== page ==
H.264 specifies two types of entropy coding: Context-based Adaptive Binary Arithmetic Coding (CABAC) and Context-based Adaptive Variable-Length Coding (CAVLC). The entropy encoder 411 receives the quantized transform coefficients 427 and produces a video output 429. In the case of temporal prediction, a set of picture reference indices may be entropy encoded as well.
The quantized transform coefficients 427 are also fed into an inverse transformer/quantizer 413 to produce a regenerated error 431. The original prediction 423 and the regenerated error 431 are summed 419 to regenerate a reference picture 433 that is passed through the deblocking filter 415 and used for motion estimation.
Referring now to
The coarse motion estimator 402 further comprises a buffer 501, a decimation engine 503, and a coarse search engine 505.
The coarse motion estimator 402 can store one or more original pictures 421 in a buffer 501. By using original pictures 511 as a reference, the coarse motion estimator 402 can allow picture level pipelining. The coarse motion estimator 402 can run ahead of fine motion estimation and other encoding blocks in the video encoder since it uses original pictures 511.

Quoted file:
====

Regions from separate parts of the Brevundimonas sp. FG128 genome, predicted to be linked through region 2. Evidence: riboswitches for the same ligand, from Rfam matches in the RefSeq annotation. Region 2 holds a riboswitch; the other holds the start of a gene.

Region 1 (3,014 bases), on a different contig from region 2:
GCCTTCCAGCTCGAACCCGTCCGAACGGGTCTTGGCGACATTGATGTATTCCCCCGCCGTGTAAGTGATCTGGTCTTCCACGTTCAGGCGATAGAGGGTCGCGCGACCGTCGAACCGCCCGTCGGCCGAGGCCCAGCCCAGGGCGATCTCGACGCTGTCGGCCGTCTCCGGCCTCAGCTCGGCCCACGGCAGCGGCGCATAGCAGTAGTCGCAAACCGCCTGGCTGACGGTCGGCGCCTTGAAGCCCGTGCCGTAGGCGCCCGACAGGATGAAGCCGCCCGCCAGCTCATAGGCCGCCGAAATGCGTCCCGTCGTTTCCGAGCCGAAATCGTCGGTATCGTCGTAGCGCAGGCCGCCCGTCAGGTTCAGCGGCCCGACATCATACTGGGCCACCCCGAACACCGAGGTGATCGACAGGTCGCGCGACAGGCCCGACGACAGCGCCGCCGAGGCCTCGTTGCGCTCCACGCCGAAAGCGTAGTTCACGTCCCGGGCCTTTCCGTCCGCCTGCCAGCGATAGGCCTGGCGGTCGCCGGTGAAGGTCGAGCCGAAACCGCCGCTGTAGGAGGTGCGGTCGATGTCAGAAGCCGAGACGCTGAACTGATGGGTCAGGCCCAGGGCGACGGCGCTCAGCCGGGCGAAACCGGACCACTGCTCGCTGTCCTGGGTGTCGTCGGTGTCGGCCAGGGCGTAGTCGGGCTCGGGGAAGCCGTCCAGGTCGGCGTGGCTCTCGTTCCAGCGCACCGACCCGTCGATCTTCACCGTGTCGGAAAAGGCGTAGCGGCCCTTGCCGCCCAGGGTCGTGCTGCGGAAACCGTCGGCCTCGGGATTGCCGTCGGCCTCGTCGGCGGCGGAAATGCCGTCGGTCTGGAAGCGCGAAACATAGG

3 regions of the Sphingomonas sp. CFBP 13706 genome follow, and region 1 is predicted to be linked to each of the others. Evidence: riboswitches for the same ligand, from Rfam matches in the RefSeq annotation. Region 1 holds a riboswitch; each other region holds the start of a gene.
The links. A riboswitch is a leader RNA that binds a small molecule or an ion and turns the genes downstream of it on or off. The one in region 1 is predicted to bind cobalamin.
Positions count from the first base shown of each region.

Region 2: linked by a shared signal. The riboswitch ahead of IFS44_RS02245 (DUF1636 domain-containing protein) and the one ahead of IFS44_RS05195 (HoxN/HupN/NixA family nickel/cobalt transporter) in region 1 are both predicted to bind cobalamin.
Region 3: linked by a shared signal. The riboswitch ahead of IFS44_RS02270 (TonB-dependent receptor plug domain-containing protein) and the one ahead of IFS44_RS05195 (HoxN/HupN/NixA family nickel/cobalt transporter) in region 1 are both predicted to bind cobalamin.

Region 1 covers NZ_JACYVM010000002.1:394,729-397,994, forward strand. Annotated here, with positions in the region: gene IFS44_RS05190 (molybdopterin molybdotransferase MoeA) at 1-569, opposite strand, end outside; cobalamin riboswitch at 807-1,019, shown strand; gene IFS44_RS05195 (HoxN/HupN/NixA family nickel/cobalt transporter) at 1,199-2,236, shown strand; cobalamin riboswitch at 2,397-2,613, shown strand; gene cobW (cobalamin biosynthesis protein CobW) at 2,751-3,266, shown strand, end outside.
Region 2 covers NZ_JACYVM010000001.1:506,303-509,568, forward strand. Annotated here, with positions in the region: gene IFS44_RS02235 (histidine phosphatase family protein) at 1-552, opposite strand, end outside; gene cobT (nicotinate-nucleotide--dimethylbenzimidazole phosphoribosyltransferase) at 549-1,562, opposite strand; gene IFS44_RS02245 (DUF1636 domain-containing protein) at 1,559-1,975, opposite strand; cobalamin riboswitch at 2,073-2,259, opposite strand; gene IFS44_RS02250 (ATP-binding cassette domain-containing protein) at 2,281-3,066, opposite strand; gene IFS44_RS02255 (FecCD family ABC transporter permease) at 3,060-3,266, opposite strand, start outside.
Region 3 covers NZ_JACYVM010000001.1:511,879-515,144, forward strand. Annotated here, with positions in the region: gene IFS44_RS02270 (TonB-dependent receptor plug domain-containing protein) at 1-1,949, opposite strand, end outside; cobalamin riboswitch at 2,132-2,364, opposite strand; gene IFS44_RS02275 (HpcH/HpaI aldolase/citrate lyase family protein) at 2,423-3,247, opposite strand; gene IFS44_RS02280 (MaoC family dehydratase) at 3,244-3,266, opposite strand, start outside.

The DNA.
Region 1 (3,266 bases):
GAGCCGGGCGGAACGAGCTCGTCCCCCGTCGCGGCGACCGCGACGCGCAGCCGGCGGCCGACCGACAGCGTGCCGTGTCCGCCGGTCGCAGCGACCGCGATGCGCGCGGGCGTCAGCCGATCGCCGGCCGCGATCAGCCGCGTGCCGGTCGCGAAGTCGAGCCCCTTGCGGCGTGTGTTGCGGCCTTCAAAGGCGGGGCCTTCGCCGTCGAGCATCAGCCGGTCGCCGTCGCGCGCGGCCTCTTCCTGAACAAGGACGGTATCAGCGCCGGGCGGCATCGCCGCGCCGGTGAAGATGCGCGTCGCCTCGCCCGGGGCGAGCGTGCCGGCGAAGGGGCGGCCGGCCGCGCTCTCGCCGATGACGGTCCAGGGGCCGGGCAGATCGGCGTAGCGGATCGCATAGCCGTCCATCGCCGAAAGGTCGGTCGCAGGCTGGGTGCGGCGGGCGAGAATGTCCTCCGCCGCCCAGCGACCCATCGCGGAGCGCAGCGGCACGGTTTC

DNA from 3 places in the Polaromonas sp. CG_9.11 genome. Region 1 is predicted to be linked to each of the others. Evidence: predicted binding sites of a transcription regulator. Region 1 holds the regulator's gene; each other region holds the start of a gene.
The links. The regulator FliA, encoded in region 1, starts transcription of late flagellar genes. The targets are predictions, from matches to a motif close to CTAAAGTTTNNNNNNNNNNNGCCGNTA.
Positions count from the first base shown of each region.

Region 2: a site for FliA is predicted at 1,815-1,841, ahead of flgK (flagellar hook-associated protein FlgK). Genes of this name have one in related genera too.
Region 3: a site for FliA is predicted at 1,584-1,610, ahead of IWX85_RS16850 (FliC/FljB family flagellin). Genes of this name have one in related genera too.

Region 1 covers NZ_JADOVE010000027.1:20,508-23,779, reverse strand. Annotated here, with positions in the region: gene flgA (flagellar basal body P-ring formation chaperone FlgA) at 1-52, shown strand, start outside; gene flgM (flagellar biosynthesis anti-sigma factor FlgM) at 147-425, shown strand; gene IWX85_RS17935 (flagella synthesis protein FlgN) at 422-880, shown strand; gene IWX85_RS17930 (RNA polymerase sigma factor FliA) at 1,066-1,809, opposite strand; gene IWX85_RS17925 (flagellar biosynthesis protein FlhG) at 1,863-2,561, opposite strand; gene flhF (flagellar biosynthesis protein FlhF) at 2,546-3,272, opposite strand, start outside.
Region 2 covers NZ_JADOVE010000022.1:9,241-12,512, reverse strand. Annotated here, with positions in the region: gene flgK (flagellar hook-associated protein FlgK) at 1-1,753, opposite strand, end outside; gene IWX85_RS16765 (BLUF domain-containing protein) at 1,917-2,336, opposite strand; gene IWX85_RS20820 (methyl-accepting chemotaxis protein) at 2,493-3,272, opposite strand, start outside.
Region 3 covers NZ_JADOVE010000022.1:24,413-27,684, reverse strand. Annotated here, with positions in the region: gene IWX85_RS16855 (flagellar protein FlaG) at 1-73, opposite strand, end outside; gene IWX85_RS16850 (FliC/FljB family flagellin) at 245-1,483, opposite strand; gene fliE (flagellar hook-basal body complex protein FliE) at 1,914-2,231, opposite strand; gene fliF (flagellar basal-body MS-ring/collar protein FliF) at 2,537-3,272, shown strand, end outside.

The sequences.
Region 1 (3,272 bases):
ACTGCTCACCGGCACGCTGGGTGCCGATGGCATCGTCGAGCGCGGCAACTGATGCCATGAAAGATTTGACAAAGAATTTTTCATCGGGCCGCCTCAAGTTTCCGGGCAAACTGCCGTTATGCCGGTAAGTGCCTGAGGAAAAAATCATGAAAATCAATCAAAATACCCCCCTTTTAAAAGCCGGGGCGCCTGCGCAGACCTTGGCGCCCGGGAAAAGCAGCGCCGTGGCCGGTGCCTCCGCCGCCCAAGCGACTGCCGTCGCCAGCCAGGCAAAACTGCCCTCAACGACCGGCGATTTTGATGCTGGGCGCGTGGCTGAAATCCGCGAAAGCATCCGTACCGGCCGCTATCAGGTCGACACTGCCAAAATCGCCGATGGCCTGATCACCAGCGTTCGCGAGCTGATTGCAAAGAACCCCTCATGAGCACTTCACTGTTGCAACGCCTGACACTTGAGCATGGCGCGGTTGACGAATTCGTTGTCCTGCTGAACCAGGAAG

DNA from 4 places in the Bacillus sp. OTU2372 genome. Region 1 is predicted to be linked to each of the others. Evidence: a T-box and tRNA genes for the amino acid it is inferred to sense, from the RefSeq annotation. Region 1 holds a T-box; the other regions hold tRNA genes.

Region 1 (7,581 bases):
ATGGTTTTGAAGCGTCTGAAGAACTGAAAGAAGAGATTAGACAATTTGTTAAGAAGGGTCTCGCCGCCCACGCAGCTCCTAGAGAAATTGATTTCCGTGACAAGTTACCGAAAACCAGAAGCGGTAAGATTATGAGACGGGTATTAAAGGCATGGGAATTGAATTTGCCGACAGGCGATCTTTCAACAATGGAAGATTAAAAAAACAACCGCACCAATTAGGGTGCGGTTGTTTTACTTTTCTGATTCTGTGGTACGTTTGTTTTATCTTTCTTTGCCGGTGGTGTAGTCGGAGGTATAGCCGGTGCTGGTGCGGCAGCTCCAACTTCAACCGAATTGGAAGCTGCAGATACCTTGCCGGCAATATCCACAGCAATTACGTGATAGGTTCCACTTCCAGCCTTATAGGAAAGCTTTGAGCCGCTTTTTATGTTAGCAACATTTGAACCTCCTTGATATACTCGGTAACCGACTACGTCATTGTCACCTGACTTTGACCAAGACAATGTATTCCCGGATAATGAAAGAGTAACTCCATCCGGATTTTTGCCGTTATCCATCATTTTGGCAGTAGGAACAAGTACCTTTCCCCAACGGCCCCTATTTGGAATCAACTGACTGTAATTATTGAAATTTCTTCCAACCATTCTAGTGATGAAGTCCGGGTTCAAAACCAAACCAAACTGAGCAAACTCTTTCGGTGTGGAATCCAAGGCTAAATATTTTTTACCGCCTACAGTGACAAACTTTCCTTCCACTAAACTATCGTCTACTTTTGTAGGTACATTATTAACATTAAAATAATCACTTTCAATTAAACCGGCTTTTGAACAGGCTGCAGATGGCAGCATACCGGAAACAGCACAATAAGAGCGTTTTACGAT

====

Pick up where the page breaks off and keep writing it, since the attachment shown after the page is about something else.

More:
The decimation engine 503 receives the current picture 421 and one or more buffered original pictures 511. The decimation engine 503 produces a sub-sampled current picture 515 and one or more sub-sampled original reference pictures 513. The decimation engine 503 can sub-sample frames using a 2×2 pixel average. Typically, the coarse motion estimator 402 operates on macroblocks of size 16×16. After sub-sampling, the size is 8×8 for the luma grid and 4×4 for the chroma grids. For H.264, fields of size 16×8 can be sub-sampled in the horizontal direction, so a 16×8 field partition could be evaluated as size 8×8.
The coarse motion estimator 402 search can be exhaustive. The coarse search engine 505 determines a cost 445 for motion vectors 449 that describe the displacement from a section of a sub-sampled buffered picture 513 to a partition in the sub-sampled current picture 515. For each search position in the sub-sampled buffered picture 513, an estimation metric or cost 445 can be calculated. The cost 445 can be based on a sum of absolute difference (SAD). One motion vector 449 for every partition is selected and used for fine motion estimation. The selection is based on cost.